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2019 BMW i8 Roadster Drivers’ Notes Review | The world of tomorrow

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A few years back,


released the




, two cars that — even several years on — look and feel like the future. While the i3 was a car for the masses, the i8 (

and this new Roadster variant

) was built for those that want a performance car with some genuine green credentials and a far-out design. It’s not the fastest car on four wheels, but it is one of the most interesting.


2019 BMW i8

Roadster isn’t cheap. It starts at $164,295 and our tester’s sole option — the $2,500 Terra World Copper package — brings the price to $166,795. It’s basically an appearance package that adds copper-colored leather seats, black brake calipers and light-up i8 badges. Yes, there are a lot of cars you can get for that money, but few will turn as many heads as this BMW.

Associate Editor Reese Counts:

Like the

Acura NSX

, the i8 is a car you can’t measure solely on performance. You have to have an appreciation for the technology and engineering that went into a car like this if you’re going to buy one. If you’re doing the horsepower-per-dollar


, you might as well buy something stuffed with a Hellcat engine and be done with it, because you’re sure as hell not getting much in the way of value here. That’s OK. That’s not what the i8 is all about, and not everything needs 707 horsepower and a V8 that sounds like a cocaine-addled bumblebee.

The i8 looks like “the future” both inside and out. There’s a presence you don’t get with other

cars at this price

point. Sure, the butterfly doors and carbon-fiber tub make it a pain to get in and out of, but they’re so cool. Contributing Editor James Riswick warned me to watch out for the A-pillar on the roadster, so you should, too. Once you’re inside, the i8 is actually a comfortable place to be. The seat is comfortable, and controls are well placed. It’s tight, but what

sports car


I like the way the i8 drives, too. The steering is light and quick and the chassis responds with grace to inputs. The ride strikes a nice balance between sporty and harsh, erring on the relaxed side of firm. There’s plenty of grip thanks to the all-wheel drive system (electric motors up front). I do wish it was a bit quicker, but pure speed isn’t what the i8 is all about. I loved being able to roll around with the top down and the gasoline engine shut off. I don’t know if the i8 is for me, but I’m glad it exists.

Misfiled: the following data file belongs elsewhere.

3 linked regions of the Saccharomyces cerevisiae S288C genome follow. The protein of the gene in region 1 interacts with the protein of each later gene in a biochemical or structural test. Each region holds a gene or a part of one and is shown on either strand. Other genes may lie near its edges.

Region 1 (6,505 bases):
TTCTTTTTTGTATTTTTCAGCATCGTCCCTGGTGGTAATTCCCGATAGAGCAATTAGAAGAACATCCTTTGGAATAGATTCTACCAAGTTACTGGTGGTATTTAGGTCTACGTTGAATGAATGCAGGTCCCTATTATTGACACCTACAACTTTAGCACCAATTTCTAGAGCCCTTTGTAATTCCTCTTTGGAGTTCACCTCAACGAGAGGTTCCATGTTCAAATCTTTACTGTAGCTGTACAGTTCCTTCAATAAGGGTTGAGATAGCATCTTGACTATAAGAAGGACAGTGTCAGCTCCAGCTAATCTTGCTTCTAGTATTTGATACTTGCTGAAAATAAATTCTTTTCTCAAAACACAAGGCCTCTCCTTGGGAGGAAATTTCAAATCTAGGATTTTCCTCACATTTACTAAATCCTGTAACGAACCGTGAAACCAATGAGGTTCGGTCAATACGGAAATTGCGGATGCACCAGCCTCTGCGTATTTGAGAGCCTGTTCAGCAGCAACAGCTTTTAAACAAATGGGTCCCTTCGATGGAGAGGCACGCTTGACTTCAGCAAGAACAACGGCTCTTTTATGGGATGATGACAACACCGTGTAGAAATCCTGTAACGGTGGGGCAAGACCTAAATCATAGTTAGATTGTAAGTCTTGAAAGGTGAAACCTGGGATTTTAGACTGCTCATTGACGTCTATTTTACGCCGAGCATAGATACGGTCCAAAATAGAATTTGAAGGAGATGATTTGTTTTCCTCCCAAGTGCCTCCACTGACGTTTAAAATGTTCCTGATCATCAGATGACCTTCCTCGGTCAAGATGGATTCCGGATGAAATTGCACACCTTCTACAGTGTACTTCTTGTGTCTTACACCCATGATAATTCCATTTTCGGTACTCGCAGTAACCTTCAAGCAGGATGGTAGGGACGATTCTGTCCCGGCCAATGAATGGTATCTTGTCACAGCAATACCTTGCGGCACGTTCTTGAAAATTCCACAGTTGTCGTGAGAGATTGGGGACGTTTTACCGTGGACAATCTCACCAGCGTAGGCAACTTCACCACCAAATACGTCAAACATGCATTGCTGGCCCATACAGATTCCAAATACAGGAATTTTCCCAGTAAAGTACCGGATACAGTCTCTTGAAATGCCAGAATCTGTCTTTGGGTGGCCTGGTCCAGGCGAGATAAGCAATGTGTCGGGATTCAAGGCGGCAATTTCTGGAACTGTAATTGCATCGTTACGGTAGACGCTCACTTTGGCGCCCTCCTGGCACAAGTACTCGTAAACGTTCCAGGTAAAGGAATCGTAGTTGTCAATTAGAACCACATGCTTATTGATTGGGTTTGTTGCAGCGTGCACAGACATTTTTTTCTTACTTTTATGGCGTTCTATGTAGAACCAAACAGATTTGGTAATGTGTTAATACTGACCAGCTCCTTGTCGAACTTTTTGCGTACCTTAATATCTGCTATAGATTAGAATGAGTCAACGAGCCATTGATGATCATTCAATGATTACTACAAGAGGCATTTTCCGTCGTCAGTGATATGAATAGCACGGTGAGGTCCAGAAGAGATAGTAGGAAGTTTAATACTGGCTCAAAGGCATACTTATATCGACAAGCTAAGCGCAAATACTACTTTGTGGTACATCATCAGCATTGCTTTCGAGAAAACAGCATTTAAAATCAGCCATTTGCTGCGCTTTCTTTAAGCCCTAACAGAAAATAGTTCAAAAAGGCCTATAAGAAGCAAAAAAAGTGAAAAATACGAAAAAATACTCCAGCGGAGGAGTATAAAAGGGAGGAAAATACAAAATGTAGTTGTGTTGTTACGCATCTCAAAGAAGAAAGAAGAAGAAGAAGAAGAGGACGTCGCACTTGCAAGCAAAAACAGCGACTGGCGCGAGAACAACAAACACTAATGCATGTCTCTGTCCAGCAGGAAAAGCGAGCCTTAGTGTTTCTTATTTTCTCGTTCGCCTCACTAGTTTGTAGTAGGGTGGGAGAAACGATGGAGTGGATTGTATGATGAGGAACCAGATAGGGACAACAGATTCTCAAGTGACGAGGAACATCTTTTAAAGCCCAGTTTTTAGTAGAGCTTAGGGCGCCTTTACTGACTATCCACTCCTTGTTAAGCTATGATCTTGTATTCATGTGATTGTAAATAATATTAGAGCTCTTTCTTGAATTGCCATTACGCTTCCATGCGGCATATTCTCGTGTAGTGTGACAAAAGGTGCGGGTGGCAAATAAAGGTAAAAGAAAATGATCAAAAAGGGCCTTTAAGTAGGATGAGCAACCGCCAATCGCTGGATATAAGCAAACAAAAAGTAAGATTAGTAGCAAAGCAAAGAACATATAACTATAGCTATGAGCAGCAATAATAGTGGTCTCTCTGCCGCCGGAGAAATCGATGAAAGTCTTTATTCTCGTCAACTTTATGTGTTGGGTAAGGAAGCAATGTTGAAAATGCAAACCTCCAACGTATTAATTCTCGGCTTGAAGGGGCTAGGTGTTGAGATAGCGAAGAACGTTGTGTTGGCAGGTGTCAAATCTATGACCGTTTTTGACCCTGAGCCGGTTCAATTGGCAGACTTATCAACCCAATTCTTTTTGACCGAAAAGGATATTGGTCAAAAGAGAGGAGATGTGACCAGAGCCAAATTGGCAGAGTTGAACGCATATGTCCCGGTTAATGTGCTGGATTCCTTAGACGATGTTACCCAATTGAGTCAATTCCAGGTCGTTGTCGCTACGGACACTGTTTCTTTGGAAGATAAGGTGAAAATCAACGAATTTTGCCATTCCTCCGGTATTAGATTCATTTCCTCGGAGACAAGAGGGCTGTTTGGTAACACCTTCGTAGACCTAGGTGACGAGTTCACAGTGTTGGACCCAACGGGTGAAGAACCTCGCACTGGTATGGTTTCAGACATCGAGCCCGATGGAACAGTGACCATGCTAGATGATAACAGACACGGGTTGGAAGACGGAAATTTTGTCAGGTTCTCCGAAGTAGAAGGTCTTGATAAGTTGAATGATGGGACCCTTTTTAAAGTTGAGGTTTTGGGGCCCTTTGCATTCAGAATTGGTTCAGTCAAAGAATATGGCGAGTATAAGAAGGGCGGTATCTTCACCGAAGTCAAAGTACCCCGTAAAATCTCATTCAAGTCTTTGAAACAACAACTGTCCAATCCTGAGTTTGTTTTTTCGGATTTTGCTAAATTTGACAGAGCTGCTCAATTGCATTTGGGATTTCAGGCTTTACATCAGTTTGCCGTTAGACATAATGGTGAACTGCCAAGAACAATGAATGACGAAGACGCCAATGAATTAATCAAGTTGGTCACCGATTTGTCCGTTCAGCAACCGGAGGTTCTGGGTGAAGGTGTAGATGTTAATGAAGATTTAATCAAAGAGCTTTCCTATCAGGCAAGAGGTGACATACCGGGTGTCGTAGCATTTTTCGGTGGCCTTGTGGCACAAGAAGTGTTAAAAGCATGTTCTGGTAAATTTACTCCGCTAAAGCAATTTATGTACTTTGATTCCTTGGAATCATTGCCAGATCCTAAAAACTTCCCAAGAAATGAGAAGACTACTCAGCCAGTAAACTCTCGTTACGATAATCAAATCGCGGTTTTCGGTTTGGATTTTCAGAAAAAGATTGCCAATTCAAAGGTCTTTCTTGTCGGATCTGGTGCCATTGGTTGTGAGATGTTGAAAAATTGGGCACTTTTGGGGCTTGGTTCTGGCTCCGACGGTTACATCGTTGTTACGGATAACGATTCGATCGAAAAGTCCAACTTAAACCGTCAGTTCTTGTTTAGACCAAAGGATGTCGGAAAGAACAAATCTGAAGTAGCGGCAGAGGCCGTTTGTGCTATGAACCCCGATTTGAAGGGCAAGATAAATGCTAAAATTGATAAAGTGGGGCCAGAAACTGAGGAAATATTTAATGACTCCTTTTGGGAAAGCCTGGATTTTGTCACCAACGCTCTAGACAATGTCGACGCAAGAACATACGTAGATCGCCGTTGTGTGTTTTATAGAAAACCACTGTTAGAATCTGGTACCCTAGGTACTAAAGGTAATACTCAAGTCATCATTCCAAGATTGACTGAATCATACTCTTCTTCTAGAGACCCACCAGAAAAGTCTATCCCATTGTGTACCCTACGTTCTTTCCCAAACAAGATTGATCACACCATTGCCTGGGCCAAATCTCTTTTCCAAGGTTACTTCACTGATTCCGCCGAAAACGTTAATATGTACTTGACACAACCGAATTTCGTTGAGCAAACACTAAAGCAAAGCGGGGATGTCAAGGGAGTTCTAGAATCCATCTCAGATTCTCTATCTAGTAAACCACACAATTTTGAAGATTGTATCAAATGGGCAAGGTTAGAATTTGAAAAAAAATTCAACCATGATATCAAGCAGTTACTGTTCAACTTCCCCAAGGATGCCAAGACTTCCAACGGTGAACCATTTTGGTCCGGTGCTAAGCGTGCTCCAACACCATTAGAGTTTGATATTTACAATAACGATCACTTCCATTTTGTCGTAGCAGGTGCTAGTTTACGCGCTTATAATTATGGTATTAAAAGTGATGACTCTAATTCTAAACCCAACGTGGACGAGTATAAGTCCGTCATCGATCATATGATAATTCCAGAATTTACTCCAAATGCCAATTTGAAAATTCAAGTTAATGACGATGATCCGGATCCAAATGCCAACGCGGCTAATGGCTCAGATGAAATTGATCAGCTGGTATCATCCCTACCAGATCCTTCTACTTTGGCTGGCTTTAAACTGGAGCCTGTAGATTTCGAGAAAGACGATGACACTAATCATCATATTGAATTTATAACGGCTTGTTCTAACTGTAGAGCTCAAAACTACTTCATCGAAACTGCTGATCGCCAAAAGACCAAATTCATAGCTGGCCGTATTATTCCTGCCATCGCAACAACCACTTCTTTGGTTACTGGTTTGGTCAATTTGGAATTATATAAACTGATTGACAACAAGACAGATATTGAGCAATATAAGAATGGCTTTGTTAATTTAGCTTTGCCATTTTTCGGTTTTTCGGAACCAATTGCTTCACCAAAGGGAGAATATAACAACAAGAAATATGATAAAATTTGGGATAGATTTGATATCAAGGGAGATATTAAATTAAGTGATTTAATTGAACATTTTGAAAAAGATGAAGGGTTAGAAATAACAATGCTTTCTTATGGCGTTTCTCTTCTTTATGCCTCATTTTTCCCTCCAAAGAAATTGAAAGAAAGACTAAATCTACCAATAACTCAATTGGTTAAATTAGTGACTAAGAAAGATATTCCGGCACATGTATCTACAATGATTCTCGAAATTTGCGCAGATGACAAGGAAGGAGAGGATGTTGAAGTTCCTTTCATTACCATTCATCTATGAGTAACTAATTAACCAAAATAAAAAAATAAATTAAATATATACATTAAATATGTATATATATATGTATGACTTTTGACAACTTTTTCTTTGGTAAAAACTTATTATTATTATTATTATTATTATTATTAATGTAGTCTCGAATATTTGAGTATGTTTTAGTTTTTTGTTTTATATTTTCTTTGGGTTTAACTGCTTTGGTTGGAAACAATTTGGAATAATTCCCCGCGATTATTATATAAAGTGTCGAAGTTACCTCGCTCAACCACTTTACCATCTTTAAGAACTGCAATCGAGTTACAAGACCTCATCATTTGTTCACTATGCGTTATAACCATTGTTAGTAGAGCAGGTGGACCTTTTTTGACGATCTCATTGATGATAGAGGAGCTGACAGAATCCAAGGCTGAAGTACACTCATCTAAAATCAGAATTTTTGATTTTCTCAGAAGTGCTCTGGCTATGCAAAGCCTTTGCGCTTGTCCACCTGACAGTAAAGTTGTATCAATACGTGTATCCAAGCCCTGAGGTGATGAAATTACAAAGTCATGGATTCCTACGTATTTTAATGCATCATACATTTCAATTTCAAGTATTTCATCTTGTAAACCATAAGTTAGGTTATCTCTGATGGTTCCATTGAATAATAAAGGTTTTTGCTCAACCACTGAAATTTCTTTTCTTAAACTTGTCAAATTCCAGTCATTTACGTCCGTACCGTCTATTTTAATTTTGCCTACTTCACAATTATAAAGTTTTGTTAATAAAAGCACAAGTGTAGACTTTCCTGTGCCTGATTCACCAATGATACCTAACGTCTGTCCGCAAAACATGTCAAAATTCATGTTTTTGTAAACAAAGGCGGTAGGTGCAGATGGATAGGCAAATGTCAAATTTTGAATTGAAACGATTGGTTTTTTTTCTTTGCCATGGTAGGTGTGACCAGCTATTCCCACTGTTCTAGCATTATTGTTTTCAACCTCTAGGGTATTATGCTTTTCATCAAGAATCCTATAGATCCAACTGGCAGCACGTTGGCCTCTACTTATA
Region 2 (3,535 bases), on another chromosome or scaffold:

Associate Editor Joel Stocksdale:

Despite being four years old already, the

BMW i8

is still a stunner in the looks department. It really does look like the hypercar of the future. It’s low, wide, with loads of crazy curves and cavities that give it a look all its own. I love that about it. But man, there’s not a lot else that I love about it.

That’s not to say it’s a bad car, but I feel like the futuristic looks aren’t backed up by much else. The turbo three-cylinder is a growly little thing, the 30 miles of electric range are solid, and it handles well. But none of it really wows me while driving. In fact, parts of it had me furrowing my brow in confusion. For instance, the steering feels overboosted and insensitive. And the 369 horsepower makes it reasonably peppy, but considering its exotic looks, feels like a bit of a letdown. Also, forget driving it if you have any flexibility issues or joint pains, because getting in and out is a chore and a half.

The bigger problem is the pricetag. The coupe starts at just under $150,000, and our roadster starts at over $160,000. And I know that it has lots of fancy carbon fiber and a

plug-in hybrid

powertrain, but the result is a car that underperforms compared with base Corvettes and 911s. And those both cost substantially less. Then, in the $150,000+ segment you have vastly more impressive cars such as the

Audi R8


Porsche 911

GT3 and Acura NSX, among others. The only reason to get one of these is if you want


looks with decent

fuel economy

and not a whole lot else.

Video Production Manager Eddie Sabatini:

Buyer beware, when driving the i8 roadster you’re gonna get people screaming at you. “Nice car!” “What is that?” “What series is that?” “How much did that set you back?” All examples of exclamations you can expect to hear, especially with the top dropped. The i8 is stunning, and when I see one drive by I always do a double take, so the pedestrians shouting at me didn’t really surprise me.

Once you contort your body to get in I found it actually quite comfortable. The i8 already had a nice profile and the roadster with top dropped doesn’t disappoint either. Some say that it’s overpriced for the performance you get and it’s hard to argue this since $166K can get you a lot of car (Acura NSX, Mercedes-AMG


, Porsche 911



But what the i8 has that most other vehicles don’t (aside from the super cool frameless scissor doors) is the future-looking design. I’d probably argue that the i3, with its lounge like interior, goes even further than the i8, but I like what BMW has done with the i8 in taking their driver-focused roots and sprinkling it with some futuristic spaceship vibes. “But it doesn’t drive like a spaceship!” Sure, but it’s not boring to drive, so I’m inclined to give the “underwhelming” performance a pass.

Related Video:

from Autoblog